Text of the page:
New Gene Therapy Could Be Glaucoma Treatment Candidate

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Beaty woman clor eye closeup supermacro background. Laser vision correction concept

A novel gene therapy that researchers have applied to regenerating damaged axons in the eye could help provide a development pathways for new treatments for glaucoma, one of the leading causes of blindness.

In a study, “Protrudin functions from the endoplasmic reticulum to support axon regeneration in the adult CNS,” published in Nature Communications, scientists tested whether the gene responsible for the production of the protein Protrudin could stimulate the regeneration of nerve cells and protect them from cell death after an injury.

“Adult mammalian central nervous system axons have intrinsically poor regenerative capacity, so axonal injury has permanent consequences. One approach to enhancing regeneration is to increase the axonal supply of growth molecules and organelles. We achieved this by expressing the adaptor molecule Protrudin which is normally found at low levels in non-regenerative neurons,” the investigators wrote.

“Elevated Protrudin expression enabled robust central nervous system regeneration both in vitro in primary cortical neurons and in vivo in the injured adult optic nerve. Protrudin overexpression facilitated the accumulation of endoplasmic reticulum, integrins, and Rab11 endosomes in the distal axon, whilst removing Protrudin’s endoplasmic reticulum localization, kinesin-binding or phosphoinositide-binding properties abrogated the regenerative effects.

“These results demonstrate that Protrudin promotes regeneration by functioning as a scaffold to link axonal organelles, motors, and membranes, establishing important roles for these cellular components in mediating regeneration in the adult central nervous system.”

The team used a cell culture system to grow brain cells in a dish. They then injured their axons using a laser and analyzed the response to this injury using live-cell microscopy. The researchers found that increasing the amount or activity of Protrudin in these nerve cells vastly increased their ability to regenerate.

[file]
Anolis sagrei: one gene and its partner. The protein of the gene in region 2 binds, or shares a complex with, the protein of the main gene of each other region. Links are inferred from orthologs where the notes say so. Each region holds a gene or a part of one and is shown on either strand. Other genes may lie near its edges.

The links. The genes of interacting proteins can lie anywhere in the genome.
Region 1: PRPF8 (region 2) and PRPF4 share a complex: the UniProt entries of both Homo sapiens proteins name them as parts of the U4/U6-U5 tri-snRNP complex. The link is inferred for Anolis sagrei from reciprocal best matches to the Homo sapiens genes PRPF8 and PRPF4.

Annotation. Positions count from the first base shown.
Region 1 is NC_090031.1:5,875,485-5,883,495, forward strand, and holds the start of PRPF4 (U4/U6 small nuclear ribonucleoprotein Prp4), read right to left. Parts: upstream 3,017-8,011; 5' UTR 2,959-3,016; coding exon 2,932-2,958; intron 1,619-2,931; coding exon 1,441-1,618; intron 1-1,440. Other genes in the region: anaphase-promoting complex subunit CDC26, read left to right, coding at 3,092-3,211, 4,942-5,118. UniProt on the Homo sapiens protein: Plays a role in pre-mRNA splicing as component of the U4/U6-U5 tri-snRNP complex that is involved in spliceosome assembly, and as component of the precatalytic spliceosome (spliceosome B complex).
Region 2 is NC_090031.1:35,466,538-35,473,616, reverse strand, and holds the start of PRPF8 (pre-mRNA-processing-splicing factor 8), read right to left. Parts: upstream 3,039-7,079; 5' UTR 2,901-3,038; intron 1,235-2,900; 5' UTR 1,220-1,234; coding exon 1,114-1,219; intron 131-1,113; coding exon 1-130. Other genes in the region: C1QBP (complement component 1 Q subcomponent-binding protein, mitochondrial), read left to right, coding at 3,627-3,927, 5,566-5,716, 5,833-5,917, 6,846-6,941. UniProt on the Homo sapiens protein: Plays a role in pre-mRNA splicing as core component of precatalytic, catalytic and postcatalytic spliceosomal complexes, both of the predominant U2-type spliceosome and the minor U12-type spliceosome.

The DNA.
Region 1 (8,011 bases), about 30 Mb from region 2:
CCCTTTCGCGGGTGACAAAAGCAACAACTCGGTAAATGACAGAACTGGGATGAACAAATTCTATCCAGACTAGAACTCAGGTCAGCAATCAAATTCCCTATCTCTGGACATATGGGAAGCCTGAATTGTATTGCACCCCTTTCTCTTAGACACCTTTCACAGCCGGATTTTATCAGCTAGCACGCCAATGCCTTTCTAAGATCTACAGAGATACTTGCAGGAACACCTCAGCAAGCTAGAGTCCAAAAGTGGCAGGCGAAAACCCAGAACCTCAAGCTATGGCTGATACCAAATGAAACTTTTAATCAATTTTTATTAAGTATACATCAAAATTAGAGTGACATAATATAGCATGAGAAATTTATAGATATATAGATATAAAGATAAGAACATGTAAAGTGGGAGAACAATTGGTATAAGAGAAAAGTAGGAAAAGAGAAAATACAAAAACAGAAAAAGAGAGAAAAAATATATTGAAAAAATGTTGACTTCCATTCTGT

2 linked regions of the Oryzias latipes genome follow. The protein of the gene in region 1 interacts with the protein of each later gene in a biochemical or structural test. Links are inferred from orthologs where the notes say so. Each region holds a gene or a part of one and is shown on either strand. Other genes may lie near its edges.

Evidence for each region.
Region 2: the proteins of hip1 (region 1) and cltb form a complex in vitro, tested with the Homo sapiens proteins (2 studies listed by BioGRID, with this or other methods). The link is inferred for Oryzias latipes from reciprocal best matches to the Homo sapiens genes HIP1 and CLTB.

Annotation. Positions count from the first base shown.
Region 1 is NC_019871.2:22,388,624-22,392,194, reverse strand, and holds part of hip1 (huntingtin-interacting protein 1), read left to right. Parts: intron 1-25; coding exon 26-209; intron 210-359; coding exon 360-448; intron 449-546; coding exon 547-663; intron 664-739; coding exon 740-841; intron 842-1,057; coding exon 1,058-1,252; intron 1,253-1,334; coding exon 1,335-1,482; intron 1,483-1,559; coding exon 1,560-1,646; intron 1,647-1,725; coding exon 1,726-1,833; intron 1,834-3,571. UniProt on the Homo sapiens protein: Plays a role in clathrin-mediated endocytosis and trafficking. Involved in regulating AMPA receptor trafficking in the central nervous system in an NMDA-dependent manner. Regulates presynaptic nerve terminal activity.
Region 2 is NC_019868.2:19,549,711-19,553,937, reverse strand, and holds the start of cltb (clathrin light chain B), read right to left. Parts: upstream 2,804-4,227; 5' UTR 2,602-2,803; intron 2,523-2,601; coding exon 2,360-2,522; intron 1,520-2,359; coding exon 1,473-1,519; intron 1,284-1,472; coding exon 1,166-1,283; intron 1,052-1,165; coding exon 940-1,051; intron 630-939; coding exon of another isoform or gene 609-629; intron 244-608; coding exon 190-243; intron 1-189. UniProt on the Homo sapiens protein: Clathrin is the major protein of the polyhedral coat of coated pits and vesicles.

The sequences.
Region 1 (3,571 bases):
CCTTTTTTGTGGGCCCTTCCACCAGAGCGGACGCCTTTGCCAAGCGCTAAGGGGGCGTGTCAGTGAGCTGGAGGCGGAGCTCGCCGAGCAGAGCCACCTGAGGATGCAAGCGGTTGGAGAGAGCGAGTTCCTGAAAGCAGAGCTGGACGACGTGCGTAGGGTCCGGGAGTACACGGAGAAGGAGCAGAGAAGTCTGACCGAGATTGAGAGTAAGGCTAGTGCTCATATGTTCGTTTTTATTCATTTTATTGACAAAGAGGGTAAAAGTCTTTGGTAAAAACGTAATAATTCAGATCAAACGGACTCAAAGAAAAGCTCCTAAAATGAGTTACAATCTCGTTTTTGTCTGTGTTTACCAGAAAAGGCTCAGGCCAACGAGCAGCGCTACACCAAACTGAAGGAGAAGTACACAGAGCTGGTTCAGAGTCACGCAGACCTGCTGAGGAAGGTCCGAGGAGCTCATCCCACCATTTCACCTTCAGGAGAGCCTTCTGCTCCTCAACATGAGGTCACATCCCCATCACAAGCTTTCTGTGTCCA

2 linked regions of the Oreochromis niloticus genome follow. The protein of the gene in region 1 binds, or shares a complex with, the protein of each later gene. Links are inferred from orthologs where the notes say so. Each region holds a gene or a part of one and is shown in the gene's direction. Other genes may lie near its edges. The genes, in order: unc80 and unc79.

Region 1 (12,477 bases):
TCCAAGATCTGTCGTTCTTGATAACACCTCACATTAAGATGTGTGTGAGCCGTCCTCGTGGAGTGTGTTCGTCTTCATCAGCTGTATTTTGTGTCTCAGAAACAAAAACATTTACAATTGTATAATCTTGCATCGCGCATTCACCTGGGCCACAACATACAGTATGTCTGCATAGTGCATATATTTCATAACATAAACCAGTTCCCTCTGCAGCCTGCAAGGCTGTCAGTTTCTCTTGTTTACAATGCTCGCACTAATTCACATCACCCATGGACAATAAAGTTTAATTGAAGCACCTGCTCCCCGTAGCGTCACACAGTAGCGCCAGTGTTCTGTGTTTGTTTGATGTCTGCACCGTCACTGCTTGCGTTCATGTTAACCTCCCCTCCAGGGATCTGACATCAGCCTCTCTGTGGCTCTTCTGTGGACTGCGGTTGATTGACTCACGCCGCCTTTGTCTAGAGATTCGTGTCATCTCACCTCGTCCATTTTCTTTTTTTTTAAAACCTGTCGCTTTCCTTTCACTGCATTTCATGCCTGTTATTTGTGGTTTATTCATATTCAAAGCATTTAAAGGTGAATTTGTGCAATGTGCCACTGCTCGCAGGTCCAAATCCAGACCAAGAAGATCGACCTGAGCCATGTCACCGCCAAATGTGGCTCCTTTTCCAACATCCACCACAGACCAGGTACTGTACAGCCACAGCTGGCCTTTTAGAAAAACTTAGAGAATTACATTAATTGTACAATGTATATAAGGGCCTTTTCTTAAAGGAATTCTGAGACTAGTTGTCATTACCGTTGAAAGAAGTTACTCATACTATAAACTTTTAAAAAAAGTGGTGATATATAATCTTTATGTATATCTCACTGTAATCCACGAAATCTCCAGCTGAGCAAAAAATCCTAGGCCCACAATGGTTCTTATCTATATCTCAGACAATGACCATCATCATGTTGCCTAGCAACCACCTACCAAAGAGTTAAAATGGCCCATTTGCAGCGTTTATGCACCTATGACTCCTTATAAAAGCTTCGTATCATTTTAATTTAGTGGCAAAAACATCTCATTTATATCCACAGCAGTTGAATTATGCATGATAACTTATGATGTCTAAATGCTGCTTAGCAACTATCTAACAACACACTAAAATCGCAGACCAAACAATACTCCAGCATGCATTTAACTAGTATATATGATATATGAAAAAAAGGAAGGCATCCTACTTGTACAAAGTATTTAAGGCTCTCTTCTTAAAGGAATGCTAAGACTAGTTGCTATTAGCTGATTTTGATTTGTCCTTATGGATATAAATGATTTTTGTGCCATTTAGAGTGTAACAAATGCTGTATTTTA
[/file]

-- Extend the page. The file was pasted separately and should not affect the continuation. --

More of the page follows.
Retinal ganglion cells extend their axons from the eye to the brain through the optic nerve in order to relay and process visual information. To investigate whether Protrudin might stimulate repair in the injured CNS in an intact organism, the scientists relied on a gene therapy technique to increase the amount and activity of Protrudin in the eye and optic nerve.

When they measured the amount of regeneration a few weeks after a crush injury to the optic nerve, the team found that Protrudin had enabled the axons to regenerate over large distances. They also found that the retinal ganglion cells were protected from cell death.

The researchers showed that this technique may help protect against glaucoma, a common eye condition. In glaucoma, the optic nerve that connects the eye to the brain is progressively damaged, often in association with elevated pressure inside the eye.

If not diagnosed early enough, glaucoma can lead to loss of vision. In the U.K., around one in 50 people over the age of 40, and one in ten people over the age of 75 are affected by glaucoma.

To demonstrate this protective effect of Protrudin against glaucoma, the researchers used a whole retina from a mouse eye and grew it in a cell culture dish. Usually around half of retinal neurons die within three days of retinal removal, but the scientists found that increasing or activating Protrudin led to almost complete protection of retinal neurons.

“The causes of glaucoma are not completely understood, but there is currently a large focus on identifying new treatments by preventing nerve cells in the retina from dying, as well as trying to repair vision loss through the regeneration of diseased axons through the optic nerve,” said Veselina Petrova, PhD, from the department of clinical neurosciences at the University of Cambridge, the study’s first author.

“It’s possible our [gene therapy] treatment could be further developed as a way of protecting retinal neurons from death, as well as stimulating their axons to regrow. It’s important to point out that these findings would need further research to see if they could be developed into effective treatments for humans.”

Protrudin normally resides within the endoplasmic reticulum. In this study, the team showed that the endoplasmic reticulum found in axons appears to provide materials and other cellular structures important for growth and survival in order to support the process of regeneration after injury. Protrudin stimulates transport of these materials to the site of injury.

“Nerve cells in the central nervous system lose the ability to regenerate their axons as they mature, so have very limited capacity for regrowth. This means that injuries to the brain, spinal cord, and optic nerve have life-altering consequences,” continued Petrova. “The optic nerve injury model is often used to investigate new treatments for stimulating CNS axon regeneration, and treatments identified this way often show promise in the injured spinal cord. It’s possible that increased or activated Protrudin might be used to boost regeneration in the injured spinal cord.”

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